I began taking photographs in 1990 using my camera to document the natural world around me. From the early to middle 2000’s I found myself drawn to simplistic images, such as small groups of pebbles on beaches or single leaves on the ground. The images were not startling but they were interesting to me. I didn’t understand this shift but I didn’t fight it either and sort of fell into it.
In early 2005 I suddenly lost my father to cancer. This was my first experience of death and it came at an already difficult time; I had just emmigrated to Canada from England, I had no creative outlet and I was struggling with my science career and didn’t know where I wanted it to go.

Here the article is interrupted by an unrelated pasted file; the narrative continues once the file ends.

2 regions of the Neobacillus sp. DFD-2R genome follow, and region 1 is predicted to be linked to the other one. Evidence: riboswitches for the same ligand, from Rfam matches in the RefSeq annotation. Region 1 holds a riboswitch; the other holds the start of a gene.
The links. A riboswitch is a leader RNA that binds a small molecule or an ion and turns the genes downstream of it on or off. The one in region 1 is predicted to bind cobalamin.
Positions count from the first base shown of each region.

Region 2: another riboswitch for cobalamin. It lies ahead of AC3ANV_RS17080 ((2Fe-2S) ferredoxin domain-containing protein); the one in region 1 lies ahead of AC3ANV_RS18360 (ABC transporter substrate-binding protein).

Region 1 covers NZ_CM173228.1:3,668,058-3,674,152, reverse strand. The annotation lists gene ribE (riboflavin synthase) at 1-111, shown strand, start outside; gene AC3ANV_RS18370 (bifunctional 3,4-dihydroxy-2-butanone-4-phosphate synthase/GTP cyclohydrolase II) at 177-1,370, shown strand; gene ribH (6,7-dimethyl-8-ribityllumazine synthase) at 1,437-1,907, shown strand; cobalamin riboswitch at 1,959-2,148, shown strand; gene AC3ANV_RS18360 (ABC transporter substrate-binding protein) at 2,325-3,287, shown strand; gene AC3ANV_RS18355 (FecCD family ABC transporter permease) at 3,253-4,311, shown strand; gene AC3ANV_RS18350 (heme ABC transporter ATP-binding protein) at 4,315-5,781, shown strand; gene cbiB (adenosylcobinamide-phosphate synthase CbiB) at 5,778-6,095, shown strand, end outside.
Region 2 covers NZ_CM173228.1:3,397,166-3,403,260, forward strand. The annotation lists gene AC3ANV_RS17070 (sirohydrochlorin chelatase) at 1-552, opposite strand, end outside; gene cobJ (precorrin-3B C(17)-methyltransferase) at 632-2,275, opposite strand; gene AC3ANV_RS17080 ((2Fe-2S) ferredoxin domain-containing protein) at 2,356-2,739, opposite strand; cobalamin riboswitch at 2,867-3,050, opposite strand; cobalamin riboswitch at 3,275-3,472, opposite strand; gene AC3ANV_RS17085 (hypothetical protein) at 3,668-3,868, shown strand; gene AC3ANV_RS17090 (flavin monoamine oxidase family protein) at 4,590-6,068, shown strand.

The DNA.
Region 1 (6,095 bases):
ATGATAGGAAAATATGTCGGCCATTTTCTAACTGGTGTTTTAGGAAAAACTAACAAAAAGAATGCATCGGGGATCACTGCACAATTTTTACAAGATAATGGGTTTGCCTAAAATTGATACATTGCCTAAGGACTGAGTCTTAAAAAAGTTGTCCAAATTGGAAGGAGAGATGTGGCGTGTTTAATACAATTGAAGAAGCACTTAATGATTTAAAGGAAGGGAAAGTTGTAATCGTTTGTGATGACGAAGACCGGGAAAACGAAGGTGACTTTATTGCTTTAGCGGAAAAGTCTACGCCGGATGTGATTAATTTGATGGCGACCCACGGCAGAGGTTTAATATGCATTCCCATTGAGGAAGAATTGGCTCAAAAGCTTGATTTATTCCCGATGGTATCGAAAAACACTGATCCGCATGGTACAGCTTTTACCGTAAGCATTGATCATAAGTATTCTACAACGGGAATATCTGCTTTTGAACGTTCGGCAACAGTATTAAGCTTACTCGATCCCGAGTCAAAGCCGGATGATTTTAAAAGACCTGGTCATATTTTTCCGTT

So I fell and dropped everything. I began spending lots of time in England at my mother’s home trying to understand what had happened and pulling myself together. At that time, while I was in England the only thing I could do was photograph; I could not work on science at all nor think of where I wanted to go in life. My eye, however, was entirely engaged drawn to simplicity in every form.
Next week, in Chapter Three, I begin to understand where my eye has taken me and will introduce the contemplative photography style of Miksang.